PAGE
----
I explained to them how I might randomly pick up a stick now and then, or put some wind blown trash back in the can, but that they only saw me so often because I had one day noticed the wiregrass that nearly covered the tiny tombstone near their brother’s.

“I’m just weeding baby Wendell.” I said.

“Why? All that and you don’t work here?” the first woman asked as she lost her grip on part of the bouquet.

I’d never given it that much thought. I walk there nearly every day and it was just part of my walk to upright a geranium now and then. I had occasionally remembered what Nannie, my grandmother, used to tell us kids back home. “If you see a need, fill it, and don’t worry about who gets the credit.” she would say.

“Well we can’t thank you enough for all we’ve seen you do.” the first woman said as a tiny piece of her bouquet fell to the ground.

“Oh it’s just wonderful that you would help for no reason.” the sister added.

They both seemed about to tear up as they walked away. I never thought about needing or getting credit for any of the random things I only sporadically did as I walked, but these two women had noticed and they had thanked me. Those tiny efforts took so little on my part, but to them they meant a lot. They noticed and they appreciated.

I suppose we all do the random nice things that we do because we know it’s right, and it’s kind. Baby Wendell could never thank me, and none of us imagine we’ll ever be thanked for the tiny things we do, and we may not believe anyone even notices. But out there for each of us is the equivalent of those two old ladies, noticing and appreciating.

I reached down and picked up the tiny piece of bouquet the woman had dropped as she thanked me. I finished weeding baby Wendell and put those flowers in his little urn.

“No need to thank me baby Wendell. You’re welcome.” I said.

Stuart M. Perkins

17 Comments

Filed under Uncategorized

Felony Breath

I spent the better part of my workday in one long meeting, the conference room table so full we were elbow to elbow all the way around. My mind wandered as the chairs wedged on either side of me pinched first an arm, then a hand –  and I caught the occasional smell of an unsavory scent. And as my mind wandered, I reflected on being brought up in the South where a high premium is placed on good manners. Being brought up right meant I was taught to respect my elders, hold the door for those behind me, and be gracious in my dealings with others. Never was I to stray from the path of courtesy. It was imperative to avoid being rude to others at all cost.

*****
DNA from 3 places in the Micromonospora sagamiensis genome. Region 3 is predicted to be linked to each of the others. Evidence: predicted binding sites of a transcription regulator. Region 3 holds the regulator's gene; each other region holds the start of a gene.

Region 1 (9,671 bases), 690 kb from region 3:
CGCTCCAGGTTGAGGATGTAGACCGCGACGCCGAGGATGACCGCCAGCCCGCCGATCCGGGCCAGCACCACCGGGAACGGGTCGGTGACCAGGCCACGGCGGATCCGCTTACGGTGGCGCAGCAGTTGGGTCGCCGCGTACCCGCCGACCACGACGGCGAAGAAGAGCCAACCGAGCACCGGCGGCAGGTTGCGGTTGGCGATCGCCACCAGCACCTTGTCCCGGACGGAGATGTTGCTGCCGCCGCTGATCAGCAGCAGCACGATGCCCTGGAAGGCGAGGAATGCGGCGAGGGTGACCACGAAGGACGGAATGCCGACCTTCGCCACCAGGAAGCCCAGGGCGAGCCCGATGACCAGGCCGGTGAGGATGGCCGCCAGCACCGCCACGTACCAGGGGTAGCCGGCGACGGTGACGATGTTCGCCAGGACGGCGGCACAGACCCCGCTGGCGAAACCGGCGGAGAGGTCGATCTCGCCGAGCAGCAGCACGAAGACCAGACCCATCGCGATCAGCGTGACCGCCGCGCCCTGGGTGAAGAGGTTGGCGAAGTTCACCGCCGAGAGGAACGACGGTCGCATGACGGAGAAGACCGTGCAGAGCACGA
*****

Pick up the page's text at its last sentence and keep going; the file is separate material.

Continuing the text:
So how then was I to tell the man sitting next to me that his breath could bring a bull elephant to its knees?

It’s understandable that most people’s breath can’t constantly maintain the freshness of a spring zephyr, but this man (who shall be referred to as Mr. Malodor) didn’t have breath that fell into the temporary category of “Excuse me, I had garlic at lunch.” He had breath that fell into the category of “Hello, I chewed my way through a dumpster to sit beside you.”

As my eyes watered, and between dry heaves, I scanned the room for another seat. There were none. About that time something gave Mr. Malodor a reason to laugh. The floating blast of filthy stench that came from his mouth had me looking up to watch birds and stars encircle my head. Just as things were going black it was announced we would break for lunch. I came to, hopeful to make an escape.  Mr. Malodor stood to get his box lunch and as he disappeared into the hallway I decided I would stay put. Maybe the table would fill up before he got back and someone else could sit in the midst of his mouth fog, a cloud that could surely melt iron ore.

It was as I finished my lunch that I felt movement to my left. Mr. Malodor was back. He sat down and began to do what I feared most – talk directly to me. Subconsciously, I reached for the peppermint included with my box lunch. It would be no match for his laser breath, but it was my only defense.

“Mint?” I almost pleaded as I pushed it towards him.

“I stay away from sugar.” He said. “It rots the teeth.”

Too late sir.

He continued to assault me with the fetid fog. “How was your weekend?” He asked, with what seemed to be a very breathy “Howwww…”

“Oh I didn’t do much.” I answered curtly, trying to curb the conversation. Courtesy compelled me to ask, “And yours?”

“Great weekend for me. I went hiking for a couple days. Love to see the wildlife.” He puffed.

I had visions of him on the trail, skunks high-fiving as he passed. “Well done!” they’d say. And then I had visions of birds flying… and stars circling… Oh no, it was happening again… I was saved though, by people returning to their seats. Mr. Malodor pivoted to get back in place but left me with one putrid parting shot as he said “Yep, it was a fun trip until I lost my backpack. Not a big deal though. Nothing much in it except another pair of shoes and a map. Oh, and my toothbrush.”

You don’t say.

Stuart M. Perkins

20 Comments

Filed under Uncategorized

Scent of a Memory